mad_ady wrote: ↑
Mon Dec 06, 2021 3:38 pm
The advantage of fpga would be upgradable hardware... Out of curiosity - how much does a fpga cost these days?
ICE40LP or -HX series have been quite popular among hobbyists lately, with top model
at less than $10.
Open source tools are available to program them, what makes them exceptionally attractive for hackers. They are often programmable by replacing contents of associated SPI EEPROM, so any microcontroller or SoC can handle that.
However 7600 cells are usually regarded as insufficient for many tasks. That's what FPGA engineer said in my workplace.
Slightly more advanced FPGAs (such as ICE40UP) have dedicated DSP blocks that can handle multiplication, which vastly simplifies many CPU core applications.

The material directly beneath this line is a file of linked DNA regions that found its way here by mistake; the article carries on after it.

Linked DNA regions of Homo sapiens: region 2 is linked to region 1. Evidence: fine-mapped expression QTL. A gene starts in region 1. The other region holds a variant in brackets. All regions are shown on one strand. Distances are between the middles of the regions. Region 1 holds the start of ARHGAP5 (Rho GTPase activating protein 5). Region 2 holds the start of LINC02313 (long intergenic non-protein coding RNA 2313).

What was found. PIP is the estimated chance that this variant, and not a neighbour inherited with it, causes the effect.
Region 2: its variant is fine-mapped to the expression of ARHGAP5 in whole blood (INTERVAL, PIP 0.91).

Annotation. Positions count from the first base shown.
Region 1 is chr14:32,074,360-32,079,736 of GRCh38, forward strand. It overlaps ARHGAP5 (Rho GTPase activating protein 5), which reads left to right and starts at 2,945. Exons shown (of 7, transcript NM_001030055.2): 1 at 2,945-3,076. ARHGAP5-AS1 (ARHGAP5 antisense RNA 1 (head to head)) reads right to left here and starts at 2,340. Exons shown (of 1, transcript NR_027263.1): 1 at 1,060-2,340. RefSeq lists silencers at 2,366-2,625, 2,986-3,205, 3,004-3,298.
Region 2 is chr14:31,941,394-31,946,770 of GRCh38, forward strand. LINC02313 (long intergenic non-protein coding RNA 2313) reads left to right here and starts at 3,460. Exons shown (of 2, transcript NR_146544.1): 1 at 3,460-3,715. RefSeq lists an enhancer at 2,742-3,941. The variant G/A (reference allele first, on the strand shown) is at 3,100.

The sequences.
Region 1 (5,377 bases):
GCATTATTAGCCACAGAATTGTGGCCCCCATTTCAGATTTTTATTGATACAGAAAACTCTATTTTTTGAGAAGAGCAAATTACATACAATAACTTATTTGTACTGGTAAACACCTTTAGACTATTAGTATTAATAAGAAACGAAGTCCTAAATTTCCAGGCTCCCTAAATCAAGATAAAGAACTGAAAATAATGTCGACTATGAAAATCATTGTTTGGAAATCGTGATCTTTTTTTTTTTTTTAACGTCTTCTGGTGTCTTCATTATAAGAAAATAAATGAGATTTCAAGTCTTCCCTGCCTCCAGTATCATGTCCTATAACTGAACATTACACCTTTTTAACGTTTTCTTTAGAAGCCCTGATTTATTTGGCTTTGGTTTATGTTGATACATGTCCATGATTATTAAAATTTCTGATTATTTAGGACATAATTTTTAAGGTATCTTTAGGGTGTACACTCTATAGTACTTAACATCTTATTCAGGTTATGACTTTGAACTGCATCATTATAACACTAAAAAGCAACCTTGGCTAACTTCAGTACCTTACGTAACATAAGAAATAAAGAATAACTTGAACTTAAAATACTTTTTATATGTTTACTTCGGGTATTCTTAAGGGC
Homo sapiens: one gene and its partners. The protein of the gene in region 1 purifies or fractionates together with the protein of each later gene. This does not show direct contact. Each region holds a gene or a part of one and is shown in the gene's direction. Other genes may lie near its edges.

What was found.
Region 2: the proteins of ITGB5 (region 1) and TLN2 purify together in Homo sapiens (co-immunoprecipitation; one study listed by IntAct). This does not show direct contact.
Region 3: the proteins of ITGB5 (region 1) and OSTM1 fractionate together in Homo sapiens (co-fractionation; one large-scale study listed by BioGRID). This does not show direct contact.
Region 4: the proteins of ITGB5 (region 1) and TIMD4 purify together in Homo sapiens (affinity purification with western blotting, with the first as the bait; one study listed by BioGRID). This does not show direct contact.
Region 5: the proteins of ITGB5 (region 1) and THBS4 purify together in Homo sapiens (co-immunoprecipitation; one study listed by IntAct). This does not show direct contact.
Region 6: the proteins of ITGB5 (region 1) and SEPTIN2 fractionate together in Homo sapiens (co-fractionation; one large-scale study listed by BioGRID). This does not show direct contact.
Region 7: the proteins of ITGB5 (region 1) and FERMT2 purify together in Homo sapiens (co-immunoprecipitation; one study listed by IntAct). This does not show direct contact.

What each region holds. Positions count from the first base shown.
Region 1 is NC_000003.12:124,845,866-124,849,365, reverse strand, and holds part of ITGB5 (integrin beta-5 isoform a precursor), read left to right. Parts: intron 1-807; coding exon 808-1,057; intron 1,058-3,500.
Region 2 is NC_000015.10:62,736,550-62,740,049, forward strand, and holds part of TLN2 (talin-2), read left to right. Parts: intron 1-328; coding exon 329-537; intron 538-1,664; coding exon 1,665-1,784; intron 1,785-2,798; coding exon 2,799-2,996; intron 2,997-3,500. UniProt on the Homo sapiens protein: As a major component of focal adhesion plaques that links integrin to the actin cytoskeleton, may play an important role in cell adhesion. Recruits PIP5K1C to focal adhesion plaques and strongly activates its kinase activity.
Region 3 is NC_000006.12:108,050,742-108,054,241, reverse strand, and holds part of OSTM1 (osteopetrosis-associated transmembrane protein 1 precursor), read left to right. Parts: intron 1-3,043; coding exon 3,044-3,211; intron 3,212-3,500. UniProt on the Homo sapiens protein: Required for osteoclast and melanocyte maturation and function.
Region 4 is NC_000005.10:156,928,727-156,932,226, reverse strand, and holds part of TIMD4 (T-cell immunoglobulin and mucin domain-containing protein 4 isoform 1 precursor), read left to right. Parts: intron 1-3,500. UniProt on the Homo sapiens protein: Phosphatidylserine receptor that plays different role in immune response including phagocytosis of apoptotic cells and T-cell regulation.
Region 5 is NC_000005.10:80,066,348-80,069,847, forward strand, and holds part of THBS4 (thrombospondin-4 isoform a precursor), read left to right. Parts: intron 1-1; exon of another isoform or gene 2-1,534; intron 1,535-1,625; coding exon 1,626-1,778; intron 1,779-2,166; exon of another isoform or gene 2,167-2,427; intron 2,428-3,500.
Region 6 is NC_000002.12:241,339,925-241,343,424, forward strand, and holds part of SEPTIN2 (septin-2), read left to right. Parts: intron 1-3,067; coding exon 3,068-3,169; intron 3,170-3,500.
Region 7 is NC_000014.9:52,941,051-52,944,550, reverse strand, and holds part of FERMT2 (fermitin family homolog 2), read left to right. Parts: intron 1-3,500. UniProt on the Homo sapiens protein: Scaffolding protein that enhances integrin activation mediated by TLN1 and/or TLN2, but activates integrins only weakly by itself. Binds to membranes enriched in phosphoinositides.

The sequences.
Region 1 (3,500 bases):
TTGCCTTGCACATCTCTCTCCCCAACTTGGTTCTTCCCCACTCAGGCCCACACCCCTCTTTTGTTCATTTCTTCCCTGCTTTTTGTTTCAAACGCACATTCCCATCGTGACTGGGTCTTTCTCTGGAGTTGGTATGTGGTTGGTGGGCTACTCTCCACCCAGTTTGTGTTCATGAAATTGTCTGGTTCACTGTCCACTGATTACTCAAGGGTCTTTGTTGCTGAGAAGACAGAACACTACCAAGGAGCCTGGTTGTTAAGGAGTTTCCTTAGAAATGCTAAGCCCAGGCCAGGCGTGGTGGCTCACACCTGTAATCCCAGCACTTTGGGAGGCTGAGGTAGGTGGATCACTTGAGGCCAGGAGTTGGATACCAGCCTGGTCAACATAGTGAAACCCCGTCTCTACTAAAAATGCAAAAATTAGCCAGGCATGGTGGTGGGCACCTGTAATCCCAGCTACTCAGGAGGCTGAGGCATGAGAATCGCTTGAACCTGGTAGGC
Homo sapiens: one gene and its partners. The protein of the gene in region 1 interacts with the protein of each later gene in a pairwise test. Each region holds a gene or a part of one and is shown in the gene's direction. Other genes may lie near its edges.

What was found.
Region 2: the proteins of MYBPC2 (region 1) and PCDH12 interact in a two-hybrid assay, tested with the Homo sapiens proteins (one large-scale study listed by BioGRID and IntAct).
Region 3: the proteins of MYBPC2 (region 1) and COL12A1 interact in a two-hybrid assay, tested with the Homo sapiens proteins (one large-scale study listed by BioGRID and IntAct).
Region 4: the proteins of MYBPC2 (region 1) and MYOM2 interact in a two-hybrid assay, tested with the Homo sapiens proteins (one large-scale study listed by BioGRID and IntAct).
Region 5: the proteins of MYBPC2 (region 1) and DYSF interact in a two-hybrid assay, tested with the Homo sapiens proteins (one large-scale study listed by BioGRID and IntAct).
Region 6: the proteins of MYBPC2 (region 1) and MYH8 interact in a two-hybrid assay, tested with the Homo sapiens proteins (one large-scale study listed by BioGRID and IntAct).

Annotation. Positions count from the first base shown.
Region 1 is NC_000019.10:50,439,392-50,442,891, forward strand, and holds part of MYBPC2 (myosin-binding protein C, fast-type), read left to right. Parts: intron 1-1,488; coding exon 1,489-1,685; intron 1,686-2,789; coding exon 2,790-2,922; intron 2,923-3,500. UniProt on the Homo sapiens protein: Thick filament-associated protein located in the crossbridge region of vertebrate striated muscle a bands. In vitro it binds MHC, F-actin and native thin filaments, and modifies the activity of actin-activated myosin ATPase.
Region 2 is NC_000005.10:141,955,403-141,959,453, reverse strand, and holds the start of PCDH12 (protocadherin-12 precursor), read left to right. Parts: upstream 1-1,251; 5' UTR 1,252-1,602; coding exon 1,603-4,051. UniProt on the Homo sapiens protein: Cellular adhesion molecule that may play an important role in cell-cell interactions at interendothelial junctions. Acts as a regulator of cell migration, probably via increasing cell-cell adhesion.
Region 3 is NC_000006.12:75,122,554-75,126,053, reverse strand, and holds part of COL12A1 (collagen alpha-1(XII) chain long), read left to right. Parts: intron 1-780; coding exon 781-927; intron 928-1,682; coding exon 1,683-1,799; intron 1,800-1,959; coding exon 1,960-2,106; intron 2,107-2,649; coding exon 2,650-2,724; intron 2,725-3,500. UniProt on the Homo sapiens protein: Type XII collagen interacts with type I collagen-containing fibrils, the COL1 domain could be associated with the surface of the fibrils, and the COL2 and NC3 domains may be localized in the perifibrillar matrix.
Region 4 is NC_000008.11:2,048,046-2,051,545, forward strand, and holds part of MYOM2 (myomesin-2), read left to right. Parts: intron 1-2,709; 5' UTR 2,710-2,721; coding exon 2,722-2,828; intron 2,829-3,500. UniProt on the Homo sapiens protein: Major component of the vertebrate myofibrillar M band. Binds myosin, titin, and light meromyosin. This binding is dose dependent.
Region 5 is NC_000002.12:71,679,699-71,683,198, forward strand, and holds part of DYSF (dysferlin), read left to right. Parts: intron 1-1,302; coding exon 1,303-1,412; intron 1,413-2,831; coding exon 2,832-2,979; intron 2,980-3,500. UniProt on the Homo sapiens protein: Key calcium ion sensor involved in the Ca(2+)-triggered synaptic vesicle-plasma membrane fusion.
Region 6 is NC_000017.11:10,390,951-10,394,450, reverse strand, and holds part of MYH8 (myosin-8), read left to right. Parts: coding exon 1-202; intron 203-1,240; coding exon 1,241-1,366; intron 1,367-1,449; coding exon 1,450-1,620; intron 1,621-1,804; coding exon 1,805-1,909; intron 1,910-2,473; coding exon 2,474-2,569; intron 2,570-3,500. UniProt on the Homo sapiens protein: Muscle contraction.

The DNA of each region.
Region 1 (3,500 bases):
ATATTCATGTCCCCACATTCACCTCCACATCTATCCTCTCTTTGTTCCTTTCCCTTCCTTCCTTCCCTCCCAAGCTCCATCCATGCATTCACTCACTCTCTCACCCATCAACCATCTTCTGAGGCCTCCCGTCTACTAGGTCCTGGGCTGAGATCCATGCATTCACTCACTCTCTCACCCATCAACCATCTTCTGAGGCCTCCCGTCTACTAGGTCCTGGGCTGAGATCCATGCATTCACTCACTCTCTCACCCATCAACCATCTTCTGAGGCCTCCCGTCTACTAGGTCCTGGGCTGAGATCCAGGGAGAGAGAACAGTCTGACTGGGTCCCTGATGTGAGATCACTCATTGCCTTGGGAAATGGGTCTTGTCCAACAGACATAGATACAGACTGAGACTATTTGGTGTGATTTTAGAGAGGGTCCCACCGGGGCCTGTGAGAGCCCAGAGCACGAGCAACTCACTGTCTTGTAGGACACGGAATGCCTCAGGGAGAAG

FPGAs in general excel at simple but fast applications, and ICE40 series can be understood as a substitution for some 1000 TTL chips, and clocked at 400MHz, and doing all that at very low power.
In space industry FPGAs are extremely expensive ($20k for an "one time programmable piece, $80k for dev edition), but have much more cells and are used as the main control logic. Microcontrollers are not a thing in space really.
Instead, tiny cores are implemented on FPGAs.
Simple CPUs can be implemented on FPGA, for sure, especially those from retro consoles. But that's a lot of work, that partially has already been done